Bush Had Legal Authority to Order Wiretaps
. . . an analysis of the fact that Federal case law clearly supports Bush’s right to order wiretaps in the interest of national security. In the Chicago Tribune, John Schmidt argued:
In the Supreme Court’s 1972 Keith decision holding that the president does not have inherent authority to order wiretapping without warrants to combat domestic threats, the court said explicitly that it was not questioning the president’s authority to take such action in response to threats from abroad.The brief bio at the bottom of the article notes: “John Schmidt served under President Clinton from 1994 to 1997 as the associate attorney general of the United States.”
Four federal courts of appeal subsequently faced the issue squarely and held that the president has inherent authority to authorize wiretapping for foreign intelligence purposes without judicial warrant.
In the most recent judicial statement on the issue, the Foreign Intelligence Surveillance Court of Review, composed of three federal appellate court judges, said in 2002 that “All the ... courts to have decided the issue held that the president did have inherent authority to conduct warrantless searches to obtain foreign intelligence ... We take for granted that the president does have that authority.”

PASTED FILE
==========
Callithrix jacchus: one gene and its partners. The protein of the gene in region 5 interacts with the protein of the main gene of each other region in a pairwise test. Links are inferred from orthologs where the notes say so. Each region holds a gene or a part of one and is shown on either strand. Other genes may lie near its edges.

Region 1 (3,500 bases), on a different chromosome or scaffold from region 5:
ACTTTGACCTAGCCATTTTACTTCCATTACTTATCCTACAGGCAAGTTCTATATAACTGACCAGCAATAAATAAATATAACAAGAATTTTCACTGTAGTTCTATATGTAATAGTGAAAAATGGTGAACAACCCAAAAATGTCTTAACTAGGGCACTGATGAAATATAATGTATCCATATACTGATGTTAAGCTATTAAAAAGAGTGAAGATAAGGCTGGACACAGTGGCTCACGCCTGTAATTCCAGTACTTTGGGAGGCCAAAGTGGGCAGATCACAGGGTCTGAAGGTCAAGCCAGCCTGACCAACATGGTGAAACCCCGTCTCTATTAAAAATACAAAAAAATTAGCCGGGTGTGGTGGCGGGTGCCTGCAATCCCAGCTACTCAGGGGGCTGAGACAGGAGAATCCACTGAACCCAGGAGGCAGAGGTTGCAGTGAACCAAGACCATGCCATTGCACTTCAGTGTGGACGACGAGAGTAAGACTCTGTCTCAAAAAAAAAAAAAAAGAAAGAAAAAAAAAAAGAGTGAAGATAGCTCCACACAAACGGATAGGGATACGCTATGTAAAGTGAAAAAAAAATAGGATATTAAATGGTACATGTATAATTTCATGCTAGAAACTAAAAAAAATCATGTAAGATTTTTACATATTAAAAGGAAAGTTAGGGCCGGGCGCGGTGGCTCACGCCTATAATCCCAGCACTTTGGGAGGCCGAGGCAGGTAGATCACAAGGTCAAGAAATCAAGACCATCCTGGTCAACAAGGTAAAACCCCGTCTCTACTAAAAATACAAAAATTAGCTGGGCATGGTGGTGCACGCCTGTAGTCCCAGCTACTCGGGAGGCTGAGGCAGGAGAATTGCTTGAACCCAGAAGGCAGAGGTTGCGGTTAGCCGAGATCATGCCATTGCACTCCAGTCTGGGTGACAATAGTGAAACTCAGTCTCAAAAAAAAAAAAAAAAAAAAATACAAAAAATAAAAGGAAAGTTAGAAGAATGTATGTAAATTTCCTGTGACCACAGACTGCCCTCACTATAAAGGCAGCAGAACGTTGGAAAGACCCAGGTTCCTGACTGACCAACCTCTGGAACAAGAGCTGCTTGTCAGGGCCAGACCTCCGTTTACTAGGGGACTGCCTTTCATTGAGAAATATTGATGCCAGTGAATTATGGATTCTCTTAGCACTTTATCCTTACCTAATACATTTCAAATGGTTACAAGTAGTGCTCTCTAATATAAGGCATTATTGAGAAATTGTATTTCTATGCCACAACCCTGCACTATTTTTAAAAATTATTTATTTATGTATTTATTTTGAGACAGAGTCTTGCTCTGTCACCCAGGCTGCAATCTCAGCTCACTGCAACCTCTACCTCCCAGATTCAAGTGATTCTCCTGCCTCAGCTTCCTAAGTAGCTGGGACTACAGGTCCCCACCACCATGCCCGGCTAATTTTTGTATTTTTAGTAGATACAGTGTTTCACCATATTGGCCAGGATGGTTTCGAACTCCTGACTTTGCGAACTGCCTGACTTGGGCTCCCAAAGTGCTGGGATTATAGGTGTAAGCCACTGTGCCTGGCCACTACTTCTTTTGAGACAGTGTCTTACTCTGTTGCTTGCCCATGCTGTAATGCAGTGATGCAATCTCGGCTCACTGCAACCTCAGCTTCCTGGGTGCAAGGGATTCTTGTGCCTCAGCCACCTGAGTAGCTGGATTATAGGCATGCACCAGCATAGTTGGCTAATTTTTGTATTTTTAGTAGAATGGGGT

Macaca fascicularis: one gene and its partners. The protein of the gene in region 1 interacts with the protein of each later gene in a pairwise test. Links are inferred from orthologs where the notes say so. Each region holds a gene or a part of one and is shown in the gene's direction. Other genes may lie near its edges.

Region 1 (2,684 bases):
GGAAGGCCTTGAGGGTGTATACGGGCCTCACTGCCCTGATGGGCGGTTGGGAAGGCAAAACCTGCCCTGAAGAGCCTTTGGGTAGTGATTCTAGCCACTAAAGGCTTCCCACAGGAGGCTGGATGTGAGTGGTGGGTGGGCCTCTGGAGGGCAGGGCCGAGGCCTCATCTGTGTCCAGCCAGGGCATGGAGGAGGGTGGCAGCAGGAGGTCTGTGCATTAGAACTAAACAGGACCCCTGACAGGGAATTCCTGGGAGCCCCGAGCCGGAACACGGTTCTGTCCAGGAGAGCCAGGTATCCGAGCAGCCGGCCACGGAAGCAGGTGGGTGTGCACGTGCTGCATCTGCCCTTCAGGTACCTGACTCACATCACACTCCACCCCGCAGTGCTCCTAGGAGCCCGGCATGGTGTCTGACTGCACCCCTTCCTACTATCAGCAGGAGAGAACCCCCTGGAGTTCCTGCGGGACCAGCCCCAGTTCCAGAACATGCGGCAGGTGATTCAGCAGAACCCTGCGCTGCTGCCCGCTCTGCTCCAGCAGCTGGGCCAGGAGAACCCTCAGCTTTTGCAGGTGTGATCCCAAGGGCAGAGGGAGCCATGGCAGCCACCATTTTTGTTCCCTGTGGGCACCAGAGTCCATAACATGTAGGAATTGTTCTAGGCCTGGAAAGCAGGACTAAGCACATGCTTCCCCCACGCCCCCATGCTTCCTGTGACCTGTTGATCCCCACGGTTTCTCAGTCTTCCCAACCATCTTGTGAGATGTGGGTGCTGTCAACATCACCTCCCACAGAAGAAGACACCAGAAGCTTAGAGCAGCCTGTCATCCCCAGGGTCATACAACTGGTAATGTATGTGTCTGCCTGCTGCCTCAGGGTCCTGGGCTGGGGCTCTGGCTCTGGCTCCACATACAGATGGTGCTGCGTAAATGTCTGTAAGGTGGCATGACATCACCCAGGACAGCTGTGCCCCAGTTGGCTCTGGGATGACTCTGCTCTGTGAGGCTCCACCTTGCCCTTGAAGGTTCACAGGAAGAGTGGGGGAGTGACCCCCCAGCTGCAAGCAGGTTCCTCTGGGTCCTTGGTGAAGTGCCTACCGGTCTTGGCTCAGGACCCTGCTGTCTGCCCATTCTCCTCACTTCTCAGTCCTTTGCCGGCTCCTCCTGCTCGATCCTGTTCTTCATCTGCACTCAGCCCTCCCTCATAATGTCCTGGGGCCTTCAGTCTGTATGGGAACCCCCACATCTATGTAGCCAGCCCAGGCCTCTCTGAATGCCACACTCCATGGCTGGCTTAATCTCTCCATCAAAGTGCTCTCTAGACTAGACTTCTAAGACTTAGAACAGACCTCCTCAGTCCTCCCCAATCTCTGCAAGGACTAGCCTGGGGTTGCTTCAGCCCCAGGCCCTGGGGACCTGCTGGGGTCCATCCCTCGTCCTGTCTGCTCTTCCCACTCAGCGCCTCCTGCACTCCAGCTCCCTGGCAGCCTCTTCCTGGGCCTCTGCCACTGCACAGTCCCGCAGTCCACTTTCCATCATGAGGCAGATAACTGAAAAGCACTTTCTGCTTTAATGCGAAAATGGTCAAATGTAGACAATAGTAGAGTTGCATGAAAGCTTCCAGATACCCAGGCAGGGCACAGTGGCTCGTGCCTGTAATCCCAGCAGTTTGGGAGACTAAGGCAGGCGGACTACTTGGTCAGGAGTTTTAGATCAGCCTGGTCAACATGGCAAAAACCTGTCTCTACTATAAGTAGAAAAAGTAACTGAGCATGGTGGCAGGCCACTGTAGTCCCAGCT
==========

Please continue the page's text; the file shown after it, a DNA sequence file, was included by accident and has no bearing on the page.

The passage of the Foreign Intelligence Surveillance Act in 1978 did not alter the constitutional situation. That law created the Foreign Intelligence Surveillance Court that can authorize surveillance directed at an “agent of a foreign power,” which includes a foreign terrorist group. Thus, Congress put its weight behind the constitutionality of such surveillance in compliance with the law’s procedures.
But as the 2002 Court of Review noted, if the president has inherent authority to conduct warrantless searches, “FISA could not encroach on the president’s constitutional power.”
Note that if the President has this inherent authority, Congress cannot take it away, just as Congress cannot decide that the President cannot be the Commander in Chief of the Armed Forces.
Many Americans are unhappy about Bush’s use of this power, feeling instinctively that it could easily be abused. And indeed it could.
But arguing that the president should not have such a power is different from arguing that Bush is some sort of outlaw, scoffing at the Constitution.
All sorts of things limit the President’s power, including public opinion, the Congress (which can do lots to impede presidential action, even when the President is acting constitutionally), and the courts (which can respond to abuses in the exercise of even legitimate powers).
But we can’t seriously address these issues until we get past bogus “Bush broke the law” rhetoric.